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Weekly Reading: Best longreads on the web

Saturday 2nd September 2017

Our weekly recap highlighting the best feature stories from around the internet.

 

This week author Hilary Mantel writes about Princess Diana on the 20th Anniversary of her death.

Photo: AFP

The Princess Myth: Hilary Mantel on Diana, by Hilary Mantel, The Guardian

“When Diana died, a crack appeared in a vial of grief, and released a salt ocean. A nation took to the boats. Vast crowds gathered to pool their dismay and sense of shock. As Diana was a collective creation, she was also a collective possession. The mass-mourning offended the taste police. It was gaudy, it was kitsch – the rotting flowers in their shrouds, the padded hearts of crimson plastic, the teddy bears and dolls and broken-backed verses. But all these testified to the struggle for self-expression of individuals who were spiritually and imaginatively deprived, who released their own suppressed sorrow in grieving for a woman they did not know. The term “mass hysteria” was a facile denigration of a phenomenon that eluded the commentators and their framework of analysis. They did not see the active work the crowds were doing. Mourning is work.”

Blank Space: Taylor Will Not—and Should Not—Solve Your Donald Trump Anxiety, by Justin Charity, The Ringer

“Ideally, the pop star Taylor Swift will resist all calls for political conversion indefinitely, if only to frustrate the dangerous, pathological conflation of politics and entertainment that Trump has mastered. For whatever it’s worth, Swift was just as politically inaccessible for all of Barack Obama’s two presidential terms. In general, she doesn’t seem to care very much about politics at all. I write “seem” because it’s possible that Taylor Swift does, in fact, care deeply about politics, and maybe she’s much more knowledgeable about health care reform than a pop critic might guess. If Swift voted for Clinton, does it really matter? If she voted for Donald Trump, do you really want to know?”

Reality TV’s Wildest Disaster, by Sam Knight, The New Yorker

“Butterworth, the gardener, was distraught. “I had gone in there to be cut off from the outside world,” she said. Butterworth works in food education, and she worried about how “Eden” would be televised. “People were spooning white sugar into their mouths, because we were starving,” she told me. She lost her motivation. The garden, in which Butterworth had managed to grow a stunted harvest, was soon consumed with weeds. During August, she thought she was having a breakdown. She imagined that she was in Eden permanently, and that if she tried to leave she would be caught by the police and brought back. “I totally believed it,” she said. “That is how ill we all got in there.” On August 16th, she climbed the fence and walked away.”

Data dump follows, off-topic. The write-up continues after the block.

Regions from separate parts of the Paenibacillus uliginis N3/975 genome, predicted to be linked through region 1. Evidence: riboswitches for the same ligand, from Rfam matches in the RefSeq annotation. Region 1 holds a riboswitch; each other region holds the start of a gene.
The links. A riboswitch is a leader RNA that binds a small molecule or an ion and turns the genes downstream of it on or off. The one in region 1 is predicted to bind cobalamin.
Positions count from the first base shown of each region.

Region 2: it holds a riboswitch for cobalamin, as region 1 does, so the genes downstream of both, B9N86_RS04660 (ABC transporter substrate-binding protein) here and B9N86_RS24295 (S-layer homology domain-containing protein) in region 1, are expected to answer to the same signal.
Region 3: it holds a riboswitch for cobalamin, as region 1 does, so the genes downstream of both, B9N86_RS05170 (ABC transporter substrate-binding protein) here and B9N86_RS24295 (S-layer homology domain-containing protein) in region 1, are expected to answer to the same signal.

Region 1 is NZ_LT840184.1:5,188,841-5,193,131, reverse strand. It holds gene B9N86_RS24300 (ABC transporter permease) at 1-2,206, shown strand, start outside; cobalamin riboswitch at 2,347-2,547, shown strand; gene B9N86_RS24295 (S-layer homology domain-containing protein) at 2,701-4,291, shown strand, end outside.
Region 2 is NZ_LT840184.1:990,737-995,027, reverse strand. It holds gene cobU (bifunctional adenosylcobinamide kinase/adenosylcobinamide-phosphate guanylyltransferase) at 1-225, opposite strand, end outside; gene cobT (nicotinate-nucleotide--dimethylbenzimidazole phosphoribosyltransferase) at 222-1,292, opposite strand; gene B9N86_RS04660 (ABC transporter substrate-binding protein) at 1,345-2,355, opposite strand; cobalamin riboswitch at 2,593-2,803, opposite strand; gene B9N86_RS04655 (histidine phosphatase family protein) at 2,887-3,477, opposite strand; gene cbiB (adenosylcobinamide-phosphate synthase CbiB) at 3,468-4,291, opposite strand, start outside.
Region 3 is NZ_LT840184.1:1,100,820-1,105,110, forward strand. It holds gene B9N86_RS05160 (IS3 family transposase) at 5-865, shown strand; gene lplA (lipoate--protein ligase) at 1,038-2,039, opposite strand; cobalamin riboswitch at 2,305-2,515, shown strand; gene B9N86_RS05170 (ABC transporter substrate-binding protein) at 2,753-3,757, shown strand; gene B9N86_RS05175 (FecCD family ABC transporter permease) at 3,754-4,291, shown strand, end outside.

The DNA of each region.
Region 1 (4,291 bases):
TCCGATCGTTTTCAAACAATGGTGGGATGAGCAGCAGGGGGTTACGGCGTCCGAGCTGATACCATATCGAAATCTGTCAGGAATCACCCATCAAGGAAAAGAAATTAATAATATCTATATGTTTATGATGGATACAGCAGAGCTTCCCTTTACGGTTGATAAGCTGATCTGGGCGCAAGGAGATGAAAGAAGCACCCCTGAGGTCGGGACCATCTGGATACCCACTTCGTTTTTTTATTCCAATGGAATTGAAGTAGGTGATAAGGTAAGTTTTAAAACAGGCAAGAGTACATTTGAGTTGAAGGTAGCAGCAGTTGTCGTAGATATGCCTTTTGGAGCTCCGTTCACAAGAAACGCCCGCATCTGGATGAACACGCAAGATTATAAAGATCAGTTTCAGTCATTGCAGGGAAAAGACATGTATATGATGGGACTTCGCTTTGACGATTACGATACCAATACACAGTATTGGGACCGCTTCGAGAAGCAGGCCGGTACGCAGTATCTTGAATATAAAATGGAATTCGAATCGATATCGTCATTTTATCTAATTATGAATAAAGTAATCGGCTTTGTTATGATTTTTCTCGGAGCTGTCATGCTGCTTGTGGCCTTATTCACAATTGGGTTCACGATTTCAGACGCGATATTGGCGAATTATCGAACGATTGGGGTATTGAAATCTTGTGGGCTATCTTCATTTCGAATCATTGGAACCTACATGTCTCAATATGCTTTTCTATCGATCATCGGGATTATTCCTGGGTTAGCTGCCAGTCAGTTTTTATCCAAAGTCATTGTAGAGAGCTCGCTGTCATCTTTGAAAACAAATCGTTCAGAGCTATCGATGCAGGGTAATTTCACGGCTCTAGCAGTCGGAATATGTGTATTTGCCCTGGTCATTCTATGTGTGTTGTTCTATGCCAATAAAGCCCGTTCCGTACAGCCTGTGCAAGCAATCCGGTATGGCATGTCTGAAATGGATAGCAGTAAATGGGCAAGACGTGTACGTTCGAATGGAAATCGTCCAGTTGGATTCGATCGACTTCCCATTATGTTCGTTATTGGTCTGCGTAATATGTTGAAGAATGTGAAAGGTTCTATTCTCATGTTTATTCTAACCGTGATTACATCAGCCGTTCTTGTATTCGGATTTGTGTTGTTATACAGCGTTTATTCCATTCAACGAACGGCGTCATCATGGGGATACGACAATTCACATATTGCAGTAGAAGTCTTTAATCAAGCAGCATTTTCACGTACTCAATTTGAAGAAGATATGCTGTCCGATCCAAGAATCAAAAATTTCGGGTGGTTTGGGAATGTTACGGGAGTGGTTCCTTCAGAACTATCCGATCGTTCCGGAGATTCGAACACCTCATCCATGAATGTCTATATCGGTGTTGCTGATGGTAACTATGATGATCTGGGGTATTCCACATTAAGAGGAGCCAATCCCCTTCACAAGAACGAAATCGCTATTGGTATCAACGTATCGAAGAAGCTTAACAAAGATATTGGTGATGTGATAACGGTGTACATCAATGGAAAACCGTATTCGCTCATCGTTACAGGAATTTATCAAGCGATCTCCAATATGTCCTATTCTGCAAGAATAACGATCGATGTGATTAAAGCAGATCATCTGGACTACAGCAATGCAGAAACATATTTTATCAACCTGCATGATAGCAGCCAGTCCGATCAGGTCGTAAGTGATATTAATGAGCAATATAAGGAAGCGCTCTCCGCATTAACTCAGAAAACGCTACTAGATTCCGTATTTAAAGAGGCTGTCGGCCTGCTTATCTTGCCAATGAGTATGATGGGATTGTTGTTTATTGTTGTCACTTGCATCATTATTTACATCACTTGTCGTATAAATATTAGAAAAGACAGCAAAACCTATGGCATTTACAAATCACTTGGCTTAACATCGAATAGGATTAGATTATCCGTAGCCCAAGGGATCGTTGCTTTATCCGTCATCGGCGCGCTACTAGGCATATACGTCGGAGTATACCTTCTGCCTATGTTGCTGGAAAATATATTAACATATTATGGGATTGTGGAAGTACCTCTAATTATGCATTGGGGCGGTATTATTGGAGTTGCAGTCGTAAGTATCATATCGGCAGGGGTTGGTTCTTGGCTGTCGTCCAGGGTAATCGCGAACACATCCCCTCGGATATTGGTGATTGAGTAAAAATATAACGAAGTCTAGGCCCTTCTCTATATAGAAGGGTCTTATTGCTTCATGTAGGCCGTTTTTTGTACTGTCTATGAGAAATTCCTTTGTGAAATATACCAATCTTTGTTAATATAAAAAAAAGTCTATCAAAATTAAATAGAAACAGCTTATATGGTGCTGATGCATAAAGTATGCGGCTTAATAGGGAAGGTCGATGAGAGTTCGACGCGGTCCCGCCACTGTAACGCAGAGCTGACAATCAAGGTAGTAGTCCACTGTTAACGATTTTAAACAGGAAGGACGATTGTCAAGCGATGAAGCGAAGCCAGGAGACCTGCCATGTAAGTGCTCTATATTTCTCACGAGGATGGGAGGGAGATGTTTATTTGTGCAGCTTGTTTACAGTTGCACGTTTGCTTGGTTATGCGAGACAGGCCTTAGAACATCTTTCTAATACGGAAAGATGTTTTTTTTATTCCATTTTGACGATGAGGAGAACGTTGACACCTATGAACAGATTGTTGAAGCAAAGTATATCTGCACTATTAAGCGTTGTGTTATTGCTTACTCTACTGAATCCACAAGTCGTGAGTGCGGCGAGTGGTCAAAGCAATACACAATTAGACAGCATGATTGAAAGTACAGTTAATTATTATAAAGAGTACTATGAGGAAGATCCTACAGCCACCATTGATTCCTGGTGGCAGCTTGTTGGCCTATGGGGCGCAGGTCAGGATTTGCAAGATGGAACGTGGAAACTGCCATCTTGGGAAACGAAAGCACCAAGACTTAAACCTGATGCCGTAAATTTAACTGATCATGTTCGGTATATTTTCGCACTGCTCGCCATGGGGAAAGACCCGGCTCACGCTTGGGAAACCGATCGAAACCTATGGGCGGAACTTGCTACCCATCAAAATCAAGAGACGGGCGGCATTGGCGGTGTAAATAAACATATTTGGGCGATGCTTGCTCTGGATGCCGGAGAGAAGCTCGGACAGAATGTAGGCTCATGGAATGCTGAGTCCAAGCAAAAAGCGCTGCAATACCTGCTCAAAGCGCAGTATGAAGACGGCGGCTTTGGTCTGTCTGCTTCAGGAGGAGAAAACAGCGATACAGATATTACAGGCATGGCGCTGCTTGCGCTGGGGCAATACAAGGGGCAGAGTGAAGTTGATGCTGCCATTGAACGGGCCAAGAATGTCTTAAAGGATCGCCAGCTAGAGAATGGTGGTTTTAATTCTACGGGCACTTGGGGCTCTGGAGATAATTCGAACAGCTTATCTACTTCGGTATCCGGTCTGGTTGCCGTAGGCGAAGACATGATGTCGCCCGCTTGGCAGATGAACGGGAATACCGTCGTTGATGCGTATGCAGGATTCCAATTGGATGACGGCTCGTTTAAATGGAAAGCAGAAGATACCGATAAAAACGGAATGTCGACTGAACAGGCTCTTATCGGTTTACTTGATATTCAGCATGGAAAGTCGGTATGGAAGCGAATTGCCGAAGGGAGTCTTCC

In Movies and on TV, Racism Made Plain, by Wesley Morris, The New York Times

“Not too long ago, men like Lee and Mr. McGregor remained hidden within message boards. They were anonymous Twitter eggs. But now the eggs have hatched and some of those people are feeling free to come out of their supremacist closets. We saw some of those people in Charlottesville. Hundreds of men — young men — (and some women) marching, in the night. Watching the way photography froze many of their faces into a rictus of rage was chilling. Some of that dismay came from seeing how perfectly basic they were — or what, about nine months ago, you might have called “normcore.”’

Exiles on Pennsylvania Avenue: How Jared and Ivanka Were Repelled by Washington’s Elite, by Sarah Ellison, Vanity Fair

“Outside the White House, a key problem seems to be, as one Washington veteran told me, that Kushner and Ivanka don’t have the necessary self-awareness—don’t understand how to behave when you roll into Washington as the creature of someone else. Most such people take a seat a little off to the side, at least until they get their bearings. “What is off-putting about them is they do not grasp their essential irrelevance,” this veteran told me. “They think they are special.”’

The Whole Sorry Lot, by Joe Nunweek, The Pantograph Punch

“Accountability and empathy aren’t always easy bedfollows, but how and when politicians exhibit either is worth scrutinising ahead of an election. Blame, regret, shame and how you live with consequences aren’t fun processes to experience or tease out, but they’re meaningful, particularly where people have sat at the extreme end of power, control and influence. But those who expect to divine them from the statespersonlike murmurs of these semi-retired dignitaries will come away disappointed, if not radicalised.”



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